Chechen thief’s sister jailed for 17 years for selling large quantity of heroin
Yakha Batukaeva and an accomplice were trying to sell almost 30 kg of drugs in Yuzhnouralsk in early 2016.
Yakha Batukaeva, the sister of the Chechen thief in law Aziz Batukaev, known simply as Aziz, and her accomplice Kabylzhan Abdurakhmanov have been found guilty of Illegal Drug Sales (part 5 of Article 228.1 of the Criminal Code) and in an Attempted Sale (part 3 of Art. 30 and part 5 of Art. 228.1 of the Criminal Code of the Russian Federation).
Chelyabinsk regional court sentenced each of the drug dealers to 17 years in prison and ordered to pay a fine of 500 thousand rubles ($8.800). Abdurakhmanov, 51, will be serving a sentence in a strict-security prison, while Batukaeva, 56, was sentenced to a general regime colony.
As previously reported by the CrimeRussia, the man and the woman were detained in early 2016. Aziz’s sister and her accomplice brought about 28 kg of heroin from Kyrgyzstan to Yuzhnouralsk. The drug dealers allegedly came to the Chelyabinsk region as tourists. The FSB seized a large quantity of drugs that was stored in an apartment Batukaeva and Abdurakhmanov were renting. A well-informed source of the CrimeRussia reported then that the ‘stuff’ seized probably belonged to Aziz himself, but this, alas, is unlikely to be proved.
As for the thief in law Aziz Batukaev, in August 2006 the Alamudun District Court of Bishkek sentenced him to 16 years and 8 months in a maximum-security colony. However, in 2013, he was released on parole with some deadly diseases that he had been allegedly diagnosed with. In April 2013, the Naryn City Court released the thief in law, so that he could die in his homeland, Chechnya. However, as soon as Batukaev left Kyrgyzstan, it turned out that the medical examination results were counterfeit. In March 2014, the Bishkek court declared the kingpin wanted by the Interpol. Before long, he was found in Chechnya, where he had already become a suspect in a criminal case on illegal possession of firearms and even got a prison term, according to MIA. The Prosecutor General's Office of Kyrgyzstan has been trying to get an extradition for him since 2014, but their Russian counterparts insisted that the extradition process would be resumed as soon as Aziz Batukaev has served his time in Chechnya.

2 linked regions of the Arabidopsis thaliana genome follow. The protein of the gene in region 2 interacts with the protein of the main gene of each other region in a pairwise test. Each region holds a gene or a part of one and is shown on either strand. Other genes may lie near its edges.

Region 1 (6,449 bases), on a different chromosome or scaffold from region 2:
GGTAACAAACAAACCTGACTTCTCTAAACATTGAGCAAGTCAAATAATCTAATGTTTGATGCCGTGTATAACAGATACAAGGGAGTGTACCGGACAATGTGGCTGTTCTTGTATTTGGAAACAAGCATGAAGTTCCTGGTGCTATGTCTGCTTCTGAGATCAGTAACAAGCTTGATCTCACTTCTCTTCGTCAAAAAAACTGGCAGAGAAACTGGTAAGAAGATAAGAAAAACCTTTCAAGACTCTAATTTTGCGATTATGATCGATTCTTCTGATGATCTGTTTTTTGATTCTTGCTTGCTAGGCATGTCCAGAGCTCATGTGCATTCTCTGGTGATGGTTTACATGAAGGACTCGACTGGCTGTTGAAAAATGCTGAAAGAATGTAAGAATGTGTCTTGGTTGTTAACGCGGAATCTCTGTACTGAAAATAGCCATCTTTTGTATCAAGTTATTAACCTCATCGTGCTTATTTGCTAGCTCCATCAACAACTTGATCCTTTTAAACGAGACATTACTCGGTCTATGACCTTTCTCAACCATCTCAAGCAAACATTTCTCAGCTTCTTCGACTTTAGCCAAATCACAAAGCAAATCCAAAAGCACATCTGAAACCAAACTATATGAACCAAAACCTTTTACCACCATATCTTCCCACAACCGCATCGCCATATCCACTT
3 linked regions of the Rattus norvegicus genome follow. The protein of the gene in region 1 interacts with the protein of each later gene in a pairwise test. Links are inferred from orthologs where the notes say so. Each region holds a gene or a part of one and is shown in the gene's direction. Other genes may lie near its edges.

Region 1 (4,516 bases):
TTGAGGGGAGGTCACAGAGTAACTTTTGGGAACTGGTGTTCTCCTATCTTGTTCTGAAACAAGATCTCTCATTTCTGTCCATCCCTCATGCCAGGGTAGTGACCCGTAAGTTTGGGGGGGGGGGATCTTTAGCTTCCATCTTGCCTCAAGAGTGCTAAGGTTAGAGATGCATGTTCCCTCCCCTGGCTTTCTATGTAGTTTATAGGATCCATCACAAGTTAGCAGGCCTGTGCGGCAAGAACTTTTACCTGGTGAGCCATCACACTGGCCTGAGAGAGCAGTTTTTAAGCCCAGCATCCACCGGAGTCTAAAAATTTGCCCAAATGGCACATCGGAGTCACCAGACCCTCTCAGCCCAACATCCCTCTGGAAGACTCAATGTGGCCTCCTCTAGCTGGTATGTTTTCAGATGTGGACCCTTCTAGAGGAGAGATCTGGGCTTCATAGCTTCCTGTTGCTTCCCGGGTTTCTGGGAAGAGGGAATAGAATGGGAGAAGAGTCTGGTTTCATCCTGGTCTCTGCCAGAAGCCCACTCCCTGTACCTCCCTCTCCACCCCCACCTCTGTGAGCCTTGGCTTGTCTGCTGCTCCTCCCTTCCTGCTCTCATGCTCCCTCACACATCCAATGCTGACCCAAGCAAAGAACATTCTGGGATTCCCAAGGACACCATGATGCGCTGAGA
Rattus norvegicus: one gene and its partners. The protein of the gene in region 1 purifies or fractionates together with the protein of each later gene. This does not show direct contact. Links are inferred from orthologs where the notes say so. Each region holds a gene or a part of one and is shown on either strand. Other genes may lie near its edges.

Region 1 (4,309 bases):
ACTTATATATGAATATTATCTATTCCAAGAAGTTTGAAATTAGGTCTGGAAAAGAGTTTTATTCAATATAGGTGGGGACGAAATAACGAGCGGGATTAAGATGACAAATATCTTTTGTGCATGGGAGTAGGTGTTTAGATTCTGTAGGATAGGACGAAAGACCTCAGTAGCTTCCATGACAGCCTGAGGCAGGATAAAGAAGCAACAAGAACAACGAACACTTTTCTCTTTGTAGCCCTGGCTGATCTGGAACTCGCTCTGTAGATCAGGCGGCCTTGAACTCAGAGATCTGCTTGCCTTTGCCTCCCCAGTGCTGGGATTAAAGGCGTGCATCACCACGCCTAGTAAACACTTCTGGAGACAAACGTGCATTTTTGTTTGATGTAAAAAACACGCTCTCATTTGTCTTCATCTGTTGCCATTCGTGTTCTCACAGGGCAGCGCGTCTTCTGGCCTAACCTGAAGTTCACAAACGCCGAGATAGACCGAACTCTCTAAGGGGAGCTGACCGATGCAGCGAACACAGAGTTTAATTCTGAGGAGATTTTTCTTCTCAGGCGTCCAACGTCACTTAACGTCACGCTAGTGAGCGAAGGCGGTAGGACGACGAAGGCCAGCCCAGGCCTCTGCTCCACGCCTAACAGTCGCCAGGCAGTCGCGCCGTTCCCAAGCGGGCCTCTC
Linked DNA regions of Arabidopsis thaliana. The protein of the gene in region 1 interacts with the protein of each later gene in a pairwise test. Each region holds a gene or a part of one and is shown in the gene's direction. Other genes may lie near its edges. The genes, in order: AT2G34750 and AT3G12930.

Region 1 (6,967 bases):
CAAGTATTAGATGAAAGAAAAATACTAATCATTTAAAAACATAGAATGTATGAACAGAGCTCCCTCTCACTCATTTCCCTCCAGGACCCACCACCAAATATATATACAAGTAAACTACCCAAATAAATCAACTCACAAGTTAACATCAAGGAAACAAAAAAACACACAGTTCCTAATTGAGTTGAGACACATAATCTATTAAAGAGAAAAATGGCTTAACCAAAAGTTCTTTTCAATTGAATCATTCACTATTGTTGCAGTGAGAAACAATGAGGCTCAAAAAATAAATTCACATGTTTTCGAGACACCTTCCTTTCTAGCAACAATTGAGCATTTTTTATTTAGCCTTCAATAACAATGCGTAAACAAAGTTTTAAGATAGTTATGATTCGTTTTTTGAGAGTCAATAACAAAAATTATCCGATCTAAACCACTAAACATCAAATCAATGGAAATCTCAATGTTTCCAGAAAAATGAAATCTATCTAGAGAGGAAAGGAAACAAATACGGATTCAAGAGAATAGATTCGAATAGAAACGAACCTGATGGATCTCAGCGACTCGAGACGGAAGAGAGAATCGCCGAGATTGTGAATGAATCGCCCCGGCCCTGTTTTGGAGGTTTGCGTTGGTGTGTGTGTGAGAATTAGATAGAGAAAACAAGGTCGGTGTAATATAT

It is well-known that criminals always return to the crime scene. Aleksander Stasyuk, ex-Deputy Head of Shvabe Holding, was eager to return to the company he has robbed for some 30 million rubles ($452.6 thousand). He was welcomed there with open arms and a new employment contract. Is Shvabe facing a new round of corruption scandals?